Sometimes, even others’ unsuccessful discrimination actions can provide very helpful knowledge for those workers who follow. For example, a musician recently lost his age and disability discrimination lawsuit against his employer. However, the musician lost his case because of a very narrow free speech exception that protected his employer. The rest of his case, however, offered many of the pieces one might need in a discrimination complaint. When it comes to getting the most out of the rulings that precede your case, whether those workers won or lost, be sure you have an experience Oakland employment attorney who can provide you with up-to-date knowledge of the law.
The case involved G.S., a drummer in a rock-n-roll singer’s band. Although the singer had not scored a top-40 record or album since 1991, he and the band continued performing live concerts throughout the 2010s. Immediately after each concert, the drummer staffed a booth that sold t-shirts, CDs and other souvenirs.
In 2015, the singer laid off the drummer. The drummer was 61, had suffered a back injury and also was a cancer survivor, a condition which caused him to have incontinence. The singer sometimes referred to the drummer on stage as “Chemo the Drummer” and stated jokingly that the concert tour was sponsored by a brand of adult diapers used by people with incontinence.
The drummer’s case contained several of the required elements that an employee needs in order to be successful in an age discrimination lawsuit. He alleged that he was over 40, that he was harmed by an adverse employment action (termination) and that the employer (the singer) took the action because of the employee’s age. On that last point, it helps if you have proof that you were replaced by someone who was younger than you but lacked your level of qualification for the position. In the drummer’s case, he made assertions that the singer replaced him with a drummer who was younger but was less skilled than G.S.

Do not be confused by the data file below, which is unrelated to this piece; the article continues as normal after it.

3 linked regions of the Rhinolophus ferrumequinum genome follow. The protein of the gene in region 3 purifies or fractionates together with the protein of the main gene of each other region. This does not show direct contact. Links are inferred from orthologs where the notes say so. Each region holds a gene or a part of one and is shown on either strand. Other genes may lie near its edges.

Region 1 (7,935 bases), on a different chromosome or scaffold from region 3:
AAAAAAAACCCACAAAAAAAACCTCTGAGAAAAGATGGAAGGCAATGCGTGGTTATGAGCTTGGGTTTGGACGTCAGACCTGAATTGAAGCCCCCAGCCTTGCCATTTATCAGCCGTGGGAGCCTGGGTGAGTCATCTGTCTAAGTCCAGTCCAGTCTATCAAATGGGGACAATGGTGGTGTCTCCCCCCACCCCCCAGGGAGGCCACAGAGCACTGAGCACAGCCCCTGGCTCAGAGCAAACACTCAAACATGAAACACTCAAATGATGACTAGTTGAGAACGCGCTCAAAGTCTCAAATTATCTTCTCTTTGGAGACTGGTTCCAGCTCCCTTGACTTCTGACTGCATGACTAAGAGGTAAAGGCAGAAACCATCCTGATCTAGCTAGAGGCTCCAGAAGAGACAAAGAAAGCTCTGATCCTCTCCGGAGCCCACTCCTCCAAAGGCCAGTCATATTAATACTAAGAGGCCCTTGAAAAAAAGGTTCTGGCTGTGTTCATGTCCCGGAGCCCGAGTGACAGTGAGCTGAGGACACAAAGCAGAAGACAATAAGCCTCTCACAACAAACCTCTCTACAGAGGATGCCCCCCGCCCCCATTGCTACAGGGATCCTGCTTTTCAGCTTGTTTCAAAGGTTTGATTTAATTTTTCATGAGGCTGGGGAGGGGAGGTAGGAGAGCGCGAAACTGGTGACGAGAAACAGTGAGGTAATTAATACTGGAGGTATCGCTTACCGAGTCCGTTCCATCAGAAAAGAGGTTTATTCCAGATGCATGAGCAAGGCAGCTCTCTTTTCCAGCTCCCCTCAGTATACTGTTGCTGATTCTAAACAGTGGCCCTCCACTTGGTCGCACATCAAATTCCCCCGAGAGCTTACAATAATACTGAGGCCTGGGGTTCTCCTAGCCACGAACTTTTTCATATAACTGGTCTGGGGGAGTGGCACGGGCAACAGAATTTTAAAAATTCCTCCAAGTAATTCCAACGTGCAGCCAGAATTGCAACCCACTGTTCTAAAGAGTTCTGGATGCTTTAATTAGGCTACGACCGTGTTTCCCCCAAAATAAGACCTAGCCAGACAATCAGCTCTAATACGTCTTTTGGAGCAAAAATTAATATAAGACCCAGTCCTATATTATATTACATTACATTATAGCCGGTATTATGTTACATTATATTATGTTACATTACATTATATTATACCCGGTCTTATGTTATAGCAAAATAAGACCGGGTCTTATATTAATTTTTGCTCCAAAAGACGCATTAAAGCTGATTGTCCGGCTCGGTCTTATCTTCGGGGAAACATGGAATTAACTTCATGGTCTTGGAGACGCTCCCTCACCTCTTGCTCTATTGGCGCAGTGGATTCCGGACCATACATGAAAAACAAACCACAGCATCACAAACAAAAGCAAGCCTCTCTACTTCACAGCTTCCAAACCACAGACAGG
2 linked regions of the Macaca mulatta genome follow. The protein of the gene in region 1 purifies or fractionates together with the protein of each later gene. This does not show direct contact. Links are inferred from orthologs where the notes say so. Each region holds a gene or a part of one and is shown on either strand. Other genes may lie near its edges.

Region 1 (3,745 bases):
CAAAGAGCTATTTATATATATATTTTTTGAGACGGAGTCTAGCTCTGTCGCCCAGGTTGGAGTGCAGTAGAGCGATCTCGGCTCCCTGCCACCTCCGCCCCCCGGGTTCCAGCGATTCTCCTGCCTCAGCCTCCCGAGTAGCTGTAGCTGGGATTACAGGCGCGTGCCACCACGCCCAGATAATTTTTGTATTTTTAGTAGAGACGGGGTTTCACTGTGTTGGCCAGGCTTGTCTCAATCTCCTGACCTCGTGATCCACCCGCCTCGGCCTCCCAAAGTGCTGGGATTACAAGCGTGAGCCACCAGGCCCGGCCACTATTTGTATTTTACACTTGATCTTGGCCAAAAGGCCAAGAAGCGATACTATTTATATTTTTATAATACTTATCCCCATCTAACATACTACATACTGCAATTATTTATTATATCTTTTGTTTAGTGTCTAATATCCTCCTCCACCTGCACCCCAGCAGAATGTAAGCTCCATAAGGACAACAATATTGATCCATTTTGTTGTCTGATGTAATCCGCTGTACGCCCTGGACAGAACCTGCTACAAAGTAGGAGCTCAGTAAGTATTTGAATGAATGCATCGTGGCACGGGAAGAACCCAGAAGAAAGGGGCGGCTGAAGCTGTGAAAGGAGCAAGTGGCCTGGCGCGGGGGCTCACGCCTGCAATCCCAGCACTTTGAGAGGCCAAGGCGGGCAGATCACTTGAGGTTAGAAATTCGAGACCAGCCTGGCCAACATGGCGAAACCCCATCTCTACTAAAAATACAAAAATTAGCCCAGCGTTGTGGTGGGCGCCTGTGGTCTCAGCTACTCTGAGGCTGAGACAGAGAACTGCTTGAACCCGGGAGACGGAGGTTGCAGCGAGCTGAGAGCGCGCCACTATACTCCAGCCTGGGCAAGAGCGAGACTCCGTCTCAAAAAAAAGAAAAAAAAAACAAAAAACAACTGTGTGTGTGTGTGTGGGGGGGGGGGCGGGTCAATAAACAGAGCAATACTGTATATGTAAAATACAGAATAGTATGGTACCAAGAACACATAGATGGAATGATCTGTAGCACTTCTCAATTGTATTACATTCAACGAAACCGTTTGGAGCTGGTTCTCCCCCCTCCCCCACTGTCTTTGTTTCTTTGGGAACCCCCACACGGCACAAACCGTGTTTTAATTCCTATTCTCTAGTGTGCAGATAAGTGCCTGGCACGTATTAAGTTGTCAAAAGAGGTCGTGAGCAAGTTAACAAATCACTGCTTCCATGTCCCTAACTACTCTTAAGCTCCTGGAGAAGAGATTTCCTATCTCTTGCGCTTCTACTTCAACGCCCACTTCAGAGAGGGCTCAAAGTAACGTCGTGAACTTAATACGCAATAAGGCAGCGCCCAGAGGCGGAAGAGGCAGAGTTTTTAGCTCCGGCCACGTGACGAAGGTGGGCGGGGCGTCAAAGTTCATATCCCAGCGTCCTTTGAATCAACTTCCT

There are other things that allegedly happened to this drummer that can help bolster an age discrimination case. Evidence of verbal disparagement or being publicly humiliated by your employer can be powerful evidentiary tools in your case. G.S.’s assertions about the “Chemo the Drummer” and “sponsored by Depends” comments are the sort of things that might help many employees.
The importance of the interactive process
Another important key piece of proof can be an employer’s failure to engage in an interactive process when an employee with a disability requests an accommodation. In the drummer’s case, he allegedly asked for extra time to change out of his soiled adult diaper after the concert and before working in the merchandise booth, but the signer refused to engage in the interactive process.
G.S. lost his case, but he lost for a very specific and narrow reason. Although having not had a hit song or album in more than 25 years, the singer remained a relatively popular and well-known figure in the rock-n-roll music world. As a result, the Court of Appeal ruled that the singer’s music was a matter of public interest and, because of that, the choices he made regarding the members of his band were something that “both advances and assists the performance of the music,” which made it covered by the singer’s right to free speech.
So, even though this employee lost, this case is potentially very helpful. Why? Because, in reality, most people who are fired from their jobs as a result of age and disability discrimination are not employed by famous rock-n-roll singers. As a result, when most of us are harmed by age discrimination or disability discrimination at work, our employers’ hiring decisions are not matters of public interest and our employers are not covered by this narrow slice of free-speech protection. If you’ve been harmed the way this drummer allegedly was, you’d probably stand a much higher chance of success in court.
If you have been the victim of age or disability discrimination, defend your rights. Reach out to the Oakland employment attorneys at the Law Offices of Stephen M. Fuerch. We have helped many workers who have been harmed by discriminatory terminations. To learn more about what we can do for you, contact us through our website or call our office at (925) 463-1073 to schedule your confidential initial consultation today.